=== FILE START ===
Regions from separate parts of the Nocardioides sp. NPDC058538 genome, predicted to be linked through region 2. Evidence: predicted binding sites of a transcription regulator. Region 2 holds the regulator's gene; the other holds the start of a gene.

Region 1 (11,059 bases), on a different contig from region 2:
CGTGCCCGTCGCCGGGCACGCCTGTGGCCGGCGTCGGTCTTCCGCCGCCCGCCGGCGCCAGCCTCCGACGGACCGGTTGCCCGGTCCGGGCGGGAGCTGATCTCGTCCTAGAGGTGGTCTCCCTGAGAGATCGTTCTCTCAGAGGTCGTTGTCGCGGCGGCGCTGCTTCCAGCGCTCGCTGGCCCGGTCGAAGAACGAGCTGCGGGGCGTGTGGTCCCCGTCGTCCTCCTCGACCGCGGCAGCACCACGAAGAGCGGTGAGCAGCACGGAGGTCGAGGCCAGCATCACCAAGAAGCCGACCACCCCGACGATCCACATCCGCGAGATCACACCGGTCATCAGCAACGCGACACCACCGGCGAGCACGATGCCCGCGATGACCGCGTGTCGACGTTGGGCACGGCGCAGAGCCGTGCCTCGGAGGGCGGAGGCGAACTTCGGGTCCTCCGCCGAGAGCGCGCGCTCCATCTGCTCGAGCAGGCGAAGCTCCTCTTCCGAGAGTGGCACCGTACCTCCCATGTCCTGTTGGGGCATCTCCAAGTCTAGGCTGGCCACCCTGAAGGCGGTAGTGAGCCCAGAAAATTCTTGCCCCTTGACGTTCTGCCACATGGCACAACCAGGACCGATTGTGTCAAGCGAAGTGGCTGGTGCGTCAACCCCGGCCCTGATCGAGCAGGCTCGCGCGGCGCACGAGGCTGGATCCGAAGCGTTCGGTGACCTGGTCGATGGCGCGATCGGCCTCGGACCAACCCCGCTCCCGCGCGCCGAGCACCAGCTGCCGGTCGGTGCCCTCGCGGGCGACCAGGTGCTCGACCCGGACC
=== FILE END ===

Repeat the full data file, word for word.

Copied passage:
Regions from separate parts of the Nocardioides sp. NPDC058538 genome, predicted to be linked through region 2. Evidence: predicted binding sites of a transcription regulator. Region 2 holds the regulator's gene; the other holds the start of a gene.

Region 1 (11,059 bases), on a different contig from region 2:
CGTGCCCGTCGCCGGGCACGCCTGTGGCCGGCGTCGGTCTTCCGCCGCCCGCCGGCGCCAGCCTCCGACGGACCGGTTGCCCGGTCCGGGCGGGAGCTGATCTCGTCCTAGAGGTGGTCTCCCTGAGAGATCGTTCTCTCAGAGGTCGTTGTCGCGGCGGCGCTGCTTCCAGCGCTCGCTGGCCCGGTCGAAGAACGAGCTGCGGGGCGTGTGGTCCCCGTCGTCCTCCTCGACCGCGGCAGCACCACGAAGAGCGGTGAGCAGCACGGAGGTCGAGGCCAGCATCACCAAGAAGCCGACCACCCCGACGATCCACATCCGCGAGATCACACCGGTCATCAGCAACGCGACACCACCGGCGAGCACGATGCCCGCGATGACCGCGTGTCGACGTTGGGCACGGCGCAGAGCCGTGCCTCGGAGGGCGGAGGCGAACTTCGGGTCCTCCGCCGAGAGCGCGCGCTCCATCTGCTCGAGCAGGCGAAGCTCCTCTTCCGAGAGTGGCACCGTACCTCCCATGTCCTGTTGGGGCATCTCCAAGTCTAGGCTGGCCACCCTGAAGGCGGTAGTGAGCCCAGAAAATTCTTGCCCCTTGACGTTCTGCCACATGGCACAACCAGGACCGATTGTGTCAAGCGAAGTGGCTGGTGCGTCAACCCCGGCCCTGATCGAGCAGGCTCGCGCGGCGCACGAGGCTGGATCCGAAGCGTTCGGTGACCTGGTCGATGGCGCGATCGGCCTCGGACCAACCCCGCTCCCGCGCGCCGAGCACCAGCTGCCGGTCGGTGCCCTCGCGGGCGACCAGGTGCTCGACCCGGACC